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House Bill gives State Police power to Poarch Creek Indians

By Brandon Moseley
Alabama Political Reporter

Thursday, March 9, 2017, the Alabama House of Representatives voted to give the Poarch Creek Indian Tribal Police State Police powers, equivalent to those exercised by local Police departments and Sheriff’s departments across the country. HB294 is sponsored by State Connie Rowe (R-Jasper).

Rep. Rowe said that this bill gives the Poarch Creek Law Enforcement Agency State Police powers. They currently have 48 Alabama Peace Officers’ Standards and Training Commission (APOSTC) Certified Peace Officers.

State Representative John Knight (D-Montgomery) said, “This is a sovereign nation, so they have certain authority granted to them already?”

Rep. Rowe said, “They currently can arrest Tribe members on their own lands but can not arrest non-Tribe members. However, they already have that ability as reserve officers with the Escambia County Sheriff’s Department. They have the same training as anybody in the State.”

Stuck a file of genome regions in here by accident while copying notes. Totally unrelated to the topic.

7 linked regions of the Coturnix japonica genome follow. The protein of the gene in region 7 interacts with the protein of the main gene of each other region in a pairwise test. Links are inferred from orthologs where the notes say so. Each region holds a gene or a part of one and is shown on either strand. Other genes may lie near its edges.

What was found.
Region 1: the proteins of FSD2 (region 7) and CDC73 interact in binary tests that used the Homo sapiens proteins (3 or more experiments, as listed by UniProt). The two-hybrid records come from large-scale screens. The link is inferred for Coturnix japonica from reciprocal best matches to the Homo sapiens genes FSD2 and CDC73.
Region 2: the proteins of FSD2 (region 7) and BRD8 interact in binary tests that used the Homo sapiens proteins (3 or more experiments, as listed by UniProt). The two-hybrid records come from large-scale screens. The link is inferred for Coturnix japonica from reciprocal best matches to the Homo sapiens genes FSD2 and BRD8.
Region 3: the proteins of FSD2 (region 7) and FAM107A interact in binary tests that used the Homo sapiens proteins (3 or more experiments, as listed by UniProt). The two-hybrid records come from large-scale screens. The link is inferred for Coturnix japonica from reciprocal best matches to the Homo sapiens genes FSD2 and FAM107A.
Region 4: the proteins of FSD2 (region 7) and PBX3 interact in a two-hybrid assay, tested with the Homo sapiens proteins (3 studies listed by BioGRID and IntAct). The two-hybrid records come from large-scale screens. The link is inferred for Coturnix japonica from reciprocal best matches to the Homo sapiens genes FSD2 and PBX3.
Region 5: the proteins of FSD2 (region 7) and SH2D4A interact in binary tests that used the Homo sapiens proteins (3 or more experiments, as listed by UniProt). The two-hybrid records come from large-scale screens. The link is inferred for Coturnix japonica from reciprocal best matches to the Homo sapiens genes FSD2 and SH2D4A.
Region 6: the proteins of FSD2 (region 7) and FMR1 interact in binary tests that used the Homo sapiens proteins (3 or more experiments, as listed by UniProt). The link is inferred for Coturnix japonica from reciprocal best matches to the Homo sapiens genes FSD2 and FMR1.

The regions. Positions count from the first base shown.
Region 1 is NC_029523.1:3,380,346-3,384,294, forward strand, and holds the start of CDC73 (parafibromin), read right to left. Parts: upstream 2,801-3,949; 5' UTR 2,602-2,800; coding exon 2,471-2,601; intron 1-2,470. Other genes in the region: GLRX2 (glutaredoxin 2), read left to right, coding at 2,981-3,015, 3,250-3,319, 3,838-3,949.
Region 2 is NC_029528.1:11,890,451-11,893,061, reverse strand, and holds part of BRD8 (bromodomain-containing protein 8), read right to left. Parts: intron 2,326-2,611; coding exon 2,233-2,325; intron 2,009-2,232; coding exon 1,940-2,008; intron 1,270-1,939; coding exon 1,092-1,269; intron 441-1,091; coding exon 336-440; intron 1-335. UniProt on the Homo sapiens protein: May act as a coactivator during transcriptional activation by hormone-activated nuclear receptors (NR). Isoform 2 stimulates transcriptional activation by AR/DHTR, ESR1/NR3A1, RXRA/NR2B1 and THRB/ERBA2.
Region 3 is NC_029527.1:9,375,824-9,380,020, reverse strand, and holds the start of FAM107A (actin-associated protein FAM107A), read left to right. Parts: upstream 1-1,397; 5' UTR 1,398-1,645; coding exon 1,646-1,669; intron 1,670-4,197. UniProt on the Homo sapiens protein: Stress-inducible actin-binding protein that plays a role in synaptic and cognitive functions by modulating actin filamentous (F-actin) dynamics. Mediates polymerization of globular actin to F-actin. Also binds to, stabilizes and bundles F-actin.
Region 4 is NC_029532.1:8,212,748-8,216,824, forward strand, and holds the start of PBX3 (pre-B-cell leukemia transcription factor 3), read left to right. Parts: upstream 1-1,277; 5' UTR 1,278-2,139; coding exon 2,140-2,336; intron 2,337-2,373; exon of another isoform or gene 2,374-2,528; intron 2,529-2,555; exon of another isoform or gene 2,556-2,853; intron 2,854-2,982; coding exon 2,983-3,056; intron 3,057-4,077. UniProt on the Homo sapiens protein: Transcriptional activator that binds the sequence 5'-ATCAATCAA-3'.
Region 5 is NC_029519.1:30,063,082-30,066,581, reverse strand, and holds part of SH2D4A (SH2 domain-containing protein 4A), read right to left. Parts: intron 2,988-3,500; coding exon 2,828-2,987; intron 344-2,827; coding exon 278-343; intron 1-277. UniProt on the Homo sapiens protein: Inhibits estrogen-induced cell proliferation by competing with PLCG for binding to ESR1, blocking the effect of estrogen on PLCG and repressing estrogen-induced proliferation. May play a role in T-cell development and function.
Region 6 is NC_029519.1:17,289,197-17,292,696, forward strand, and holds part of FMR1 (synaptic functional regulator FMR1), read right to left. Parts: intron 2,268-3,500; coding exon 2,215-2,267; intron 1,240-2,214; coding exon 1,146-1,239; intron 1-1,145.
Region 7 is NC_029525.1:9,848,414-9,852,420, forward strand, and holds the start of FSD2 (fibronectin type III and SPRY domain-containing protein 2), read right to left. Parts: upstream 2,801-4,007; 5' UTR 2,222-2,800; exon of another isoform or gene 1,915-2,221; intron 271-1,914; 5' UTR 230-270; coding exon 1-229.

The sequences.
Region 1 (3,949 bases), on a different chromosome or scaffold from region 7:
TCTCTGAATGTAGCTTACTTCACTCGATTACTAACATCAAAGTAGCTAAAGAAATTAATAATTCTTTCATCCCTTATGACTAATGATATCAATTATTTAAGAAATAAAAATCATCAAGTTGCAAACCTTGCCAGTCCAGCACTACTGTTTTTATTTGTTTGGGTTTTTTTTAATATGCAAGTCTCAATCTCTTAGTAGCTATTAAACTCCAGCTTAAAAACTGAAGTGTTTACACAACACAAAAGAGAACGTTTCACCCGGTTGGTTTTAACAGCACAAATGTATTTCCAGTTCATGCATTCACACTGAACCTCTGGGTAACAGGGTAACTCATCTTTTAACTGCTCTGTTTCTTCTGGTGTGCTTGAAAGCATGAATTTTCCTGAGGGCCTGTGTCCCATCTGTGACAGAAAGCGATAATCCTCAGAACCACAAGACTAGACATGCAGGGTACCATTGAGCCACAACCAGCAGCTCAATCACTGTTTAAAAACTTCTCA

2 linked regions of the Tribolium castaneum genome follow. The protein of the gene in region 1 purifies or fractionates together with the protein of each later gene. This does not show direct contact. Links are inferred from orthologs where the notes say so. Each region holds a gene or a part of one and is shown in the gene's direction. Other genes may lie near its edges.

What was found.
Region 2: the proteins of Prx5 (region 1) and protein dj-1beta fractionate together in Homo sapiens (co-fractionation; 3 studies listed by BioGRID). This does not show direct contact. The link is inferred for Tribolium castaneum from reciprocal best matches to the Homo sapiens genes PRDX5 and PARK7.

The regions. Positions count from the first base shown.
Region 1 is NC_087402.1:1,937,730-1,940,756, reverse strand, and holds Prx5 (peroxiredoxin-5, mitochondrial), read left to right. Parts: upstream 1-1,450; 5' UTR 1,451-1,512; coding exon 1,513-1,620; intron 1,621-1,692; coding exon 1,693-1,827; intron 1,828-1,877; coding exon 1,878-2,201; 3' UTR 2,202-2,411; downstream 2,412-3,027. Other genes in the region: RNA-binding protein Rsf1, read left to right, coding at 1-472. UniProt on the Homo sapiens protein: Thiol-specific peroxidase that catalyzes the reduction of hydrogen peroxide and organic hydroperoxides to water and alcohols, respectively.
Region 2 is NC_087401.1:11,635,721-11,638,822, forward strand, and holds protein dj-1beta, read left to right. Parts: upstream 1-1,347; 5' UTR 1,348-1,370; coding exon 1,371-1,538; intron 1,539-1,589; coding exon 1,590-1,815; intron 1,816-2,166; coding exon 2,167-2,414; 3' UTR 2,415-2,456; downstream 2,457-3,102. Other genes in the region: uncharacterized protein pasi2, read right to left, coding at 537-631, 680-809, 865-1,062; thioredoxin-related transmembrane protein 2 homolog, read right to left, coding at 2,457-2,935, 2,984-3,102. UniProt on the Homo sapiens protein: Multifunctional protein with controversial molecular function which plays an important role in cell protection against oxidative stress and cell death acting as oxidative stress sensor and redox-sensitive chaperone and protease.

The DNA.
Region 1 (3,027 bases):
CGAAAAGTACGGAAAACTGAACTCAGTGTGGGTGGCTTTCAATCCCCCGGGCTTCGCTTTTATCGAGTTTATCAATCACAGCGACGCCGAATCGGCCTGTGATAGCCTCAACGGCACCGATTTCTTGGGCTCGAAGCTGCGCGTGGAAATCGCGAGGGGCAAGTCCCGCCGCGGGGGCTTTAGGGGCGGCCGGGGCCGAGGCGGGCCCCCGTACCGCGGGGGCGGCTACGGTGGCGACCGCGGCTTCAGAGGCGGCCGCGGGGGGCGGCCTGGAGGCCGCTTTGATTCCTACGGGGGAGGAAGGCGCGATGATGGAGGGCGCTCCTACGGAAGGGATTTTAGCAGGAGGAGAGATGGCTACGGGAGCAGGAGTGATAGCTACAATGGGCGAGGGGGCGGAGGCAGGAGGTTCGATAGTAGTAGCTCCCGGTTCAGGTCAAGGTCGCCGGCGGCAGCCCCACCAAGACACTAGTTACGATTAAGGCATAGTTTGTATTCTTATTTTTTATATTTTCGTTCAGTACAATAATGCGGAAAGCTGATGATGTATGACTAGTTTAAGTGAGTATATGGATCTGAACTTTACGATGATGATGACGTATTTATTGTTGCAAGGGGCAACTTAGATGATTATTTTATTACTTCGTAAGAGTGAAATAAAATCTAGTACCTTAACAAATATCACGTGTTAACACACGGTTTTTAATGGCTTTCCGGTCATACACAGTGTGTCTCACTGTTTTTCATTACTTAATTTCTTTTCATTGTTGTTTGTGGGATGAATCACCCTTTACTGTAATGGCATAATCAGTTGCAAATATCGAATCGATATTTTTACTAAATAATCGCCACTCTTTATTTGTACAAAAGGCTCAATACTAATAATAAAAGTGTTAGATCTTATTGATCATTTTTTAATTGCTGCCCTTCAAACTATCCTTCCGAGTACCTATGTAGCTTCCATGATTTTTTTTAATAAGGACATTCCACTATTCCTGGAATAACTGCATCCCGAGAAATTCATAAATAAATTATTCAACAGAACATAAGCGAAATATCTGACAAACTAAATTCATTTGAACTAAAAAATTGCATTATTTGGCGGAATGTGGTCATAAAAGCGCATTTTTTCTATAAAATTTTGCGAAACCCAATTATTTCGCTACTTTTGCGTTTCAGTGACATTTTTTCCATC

State Representative Artis “A.J.” McCampbell (D-Livingston) said, “Give me a scenario. What happens if a Tribe member and a non-tribe member get in an altercation. What happens?”

Rep. Rowe said, “If both were arrested, Tribal members are subject to Tribal law and would go to the Tribe’s court system. Non-tribal members would go the regular court system….This would be the second Indian Tribe in Alabama to get State Police powers.

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According to the Tribe’s website, the Tribal Police Department of the Poarch Band of Creek Indians operates under the Special Law Enforcement Commission of the Bureau of Indian Affairs (BIA). The Tribe has Law Enforcement agreements with Escambia County Alabama Sheriff’s Department, the Montgomery County Sheriff’s Department and the City of Wetumpka Police Department due to the locations of properties owned and operated by the Tribe in those jurisdictions. The Tribal Police Department also actively participates in the 21st Judicial Circuit Drug Task Force and the Elmore County Drug Task Force.

The US Bureau of Indians Affairs allows the Tribe to own and operate electronic gambling casinos in Alabama.

HB294 passed the Alabama House of Representatives 96 to 1.

The bill now goes to the Senate for its consideration. The Senate has referred this bill to the Senate Judiciary Committee.

Brandon Moseley is a former reporter at the Alabama Political Reporter.

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